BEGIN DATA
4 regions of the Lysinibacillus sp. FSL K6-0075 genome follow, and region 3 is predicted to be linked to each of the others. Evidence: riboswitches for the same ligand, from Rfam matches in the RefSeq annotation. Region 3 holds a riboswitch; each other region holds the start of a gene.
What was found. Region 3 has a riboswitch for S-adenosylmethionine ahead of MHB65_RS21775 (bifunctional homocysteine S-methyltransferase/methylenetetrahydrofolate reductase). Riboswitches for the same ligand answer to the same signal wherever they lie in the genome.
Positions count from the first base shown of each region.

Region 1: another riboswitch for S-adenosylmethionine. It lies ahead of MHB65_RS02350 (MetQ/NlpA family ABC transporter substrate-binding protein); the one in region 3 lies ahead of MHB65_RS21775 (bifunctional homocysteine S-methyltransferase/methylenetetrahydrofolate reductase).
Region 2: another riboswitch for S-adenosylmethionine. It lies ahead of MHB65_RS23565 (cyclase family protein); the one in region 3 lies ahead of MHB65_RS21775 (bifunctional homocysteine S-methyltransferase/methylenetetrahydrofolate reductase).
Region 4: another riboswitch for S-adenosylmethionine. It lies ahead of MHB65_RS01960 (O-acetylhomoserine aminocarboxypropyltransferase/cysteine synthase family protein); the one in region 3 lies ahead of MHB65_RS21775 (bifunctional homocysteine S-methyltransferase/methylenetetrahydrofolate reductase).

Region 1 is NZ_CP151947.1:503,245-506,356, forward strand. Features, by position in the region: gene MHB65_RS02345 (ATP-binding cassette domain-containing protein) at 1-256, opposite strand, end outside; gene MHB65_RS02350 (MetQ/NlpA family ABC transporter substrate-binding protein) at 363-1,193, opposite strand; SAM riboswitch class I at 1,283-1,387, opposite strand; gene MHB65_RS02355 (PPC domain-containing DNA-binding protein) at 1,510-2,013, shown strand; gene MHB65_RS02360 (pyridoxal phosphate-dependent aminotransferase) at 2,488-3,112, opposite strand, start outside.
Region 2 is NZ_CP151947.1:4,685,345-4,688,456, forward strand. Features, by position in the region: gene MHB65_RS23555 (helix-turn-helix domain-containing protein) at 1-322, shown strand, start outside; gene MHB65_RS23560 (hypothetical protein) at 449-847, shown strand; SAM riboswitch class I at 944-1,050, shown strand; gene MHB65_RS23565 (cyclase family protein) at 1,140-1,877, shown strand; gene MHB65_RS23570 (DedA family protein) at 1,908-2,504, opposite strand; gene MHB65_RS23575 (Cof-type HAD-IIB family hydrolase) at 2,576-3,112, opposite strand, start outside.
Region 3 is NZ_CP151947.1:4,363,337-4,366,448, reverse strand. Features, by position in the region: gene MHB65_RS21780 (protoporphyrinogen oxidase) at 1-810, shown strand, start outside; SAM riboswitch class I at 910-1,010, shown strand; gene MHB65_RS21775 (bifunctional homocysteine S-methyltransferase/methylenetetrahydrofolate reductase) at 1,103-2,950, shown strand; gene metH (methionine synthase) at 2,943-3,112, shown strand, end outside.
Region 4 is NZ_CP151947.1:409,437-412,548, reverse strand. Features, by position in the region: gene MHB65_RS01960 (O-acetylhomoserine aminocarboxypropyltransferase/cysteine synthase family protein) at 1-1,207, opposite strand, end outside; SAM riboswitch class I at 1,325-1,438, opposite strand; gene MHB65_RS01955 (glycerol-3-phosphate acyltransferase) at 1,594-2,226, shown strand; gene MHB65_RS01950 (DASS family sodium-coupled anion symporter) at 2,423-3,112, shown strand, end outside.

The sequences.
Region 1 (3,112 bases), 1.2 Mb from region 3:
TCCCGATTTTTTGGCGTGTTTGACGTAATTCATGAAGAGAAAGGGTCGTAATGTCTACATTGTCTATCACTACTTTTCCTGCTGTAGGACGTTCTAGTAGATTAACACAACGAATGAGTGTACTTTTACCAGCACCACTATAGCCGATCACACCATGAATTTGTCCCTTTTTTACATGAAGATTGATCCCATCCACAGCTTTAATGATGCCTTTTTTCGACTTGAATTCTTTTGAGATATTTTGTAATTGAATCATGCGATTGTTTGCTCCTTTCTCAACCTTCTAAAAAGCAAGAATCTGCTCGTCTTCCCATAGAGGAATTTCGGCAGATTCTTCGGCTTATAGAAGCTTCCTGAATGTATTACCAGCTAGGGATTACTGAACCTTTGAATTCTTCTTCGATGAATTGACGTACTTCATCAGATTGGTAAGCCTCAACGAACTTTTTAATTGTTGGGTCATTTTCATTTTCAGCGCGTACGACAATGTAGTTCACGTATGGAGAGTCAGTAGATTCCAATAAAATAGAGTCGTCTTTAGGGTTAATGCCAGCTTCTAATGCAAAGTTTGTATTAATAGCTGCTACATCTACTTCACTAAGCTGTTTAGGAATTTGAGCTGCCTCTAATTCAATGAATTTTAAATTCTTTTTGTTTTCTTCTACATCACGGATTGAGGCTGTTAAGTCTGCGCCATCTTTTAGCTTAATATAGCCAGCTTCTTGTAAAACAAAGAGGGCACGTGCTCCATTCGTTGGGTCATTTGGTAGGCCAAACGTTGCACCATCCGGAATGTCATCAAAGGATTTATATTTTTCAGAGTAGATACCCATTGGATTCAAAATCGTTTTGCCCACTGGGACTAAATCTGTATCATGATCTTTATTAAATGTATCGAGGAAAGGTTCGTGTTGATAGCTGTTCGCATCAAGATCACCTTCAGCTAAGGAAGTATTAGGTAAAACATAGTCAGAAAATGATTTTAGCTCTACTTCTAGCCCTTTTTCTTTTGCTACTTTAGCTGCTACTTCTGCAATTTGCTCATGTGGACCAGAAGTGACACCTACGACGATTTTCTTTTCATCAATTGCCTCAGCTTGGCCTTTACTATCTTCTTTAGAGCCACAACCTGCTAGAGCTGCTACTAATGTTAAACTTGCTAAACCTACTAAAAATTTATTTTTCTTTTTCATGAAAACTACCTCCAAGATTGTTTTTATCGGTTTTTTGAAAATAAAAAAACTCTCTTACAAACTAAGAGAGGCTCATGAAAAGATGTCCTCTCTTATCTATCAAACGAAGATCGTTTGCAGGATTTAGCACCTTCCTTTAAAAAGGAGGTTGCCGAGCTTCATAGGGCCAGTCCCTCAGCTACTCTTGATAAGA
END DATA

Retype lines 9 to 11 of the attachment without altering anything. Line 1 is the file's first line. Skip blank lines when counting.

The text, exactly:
Region 3 is NZ_CP151947.1:4,363,337-4,366,448, reverse strand. Features, by position in the region: gene MHB65_RS21780 (protoporphyrinogen oxidase) at 1-810, shown strand, start outside; SAM riboswitch class I at 910-1,010, shown strand; gene MHB65_RS21775 (bifunctional homocysteine S-methyltransferase/methylenetetrahydrofolate reductase) at 1,103-2,950, shown strand; gene metH (methionine synthase) at 2,943-3,112, shown strand, end outside.
Region 4 is NZ_CP151947.1:409,437-412,548, reverse strand. Features, by position in the region: gene MHB65_RS01960 (O-acetylhomoserine aminocarboxypropyltransferase/cysteine synthase family protein) at 1-1,207, opposite strand, end outside; SAM riboswitch class I at 1,325-1,438, opposite strand; gene MHB65_RS01955 (glycerol-3-phosphate acyltransferase) at 1,594-2,226, shown strand; gene MHB65_RS01950 (DASS family sodium-coupled anion symporter) at 2,423-3,112, shown strand, end outside.

The sequences.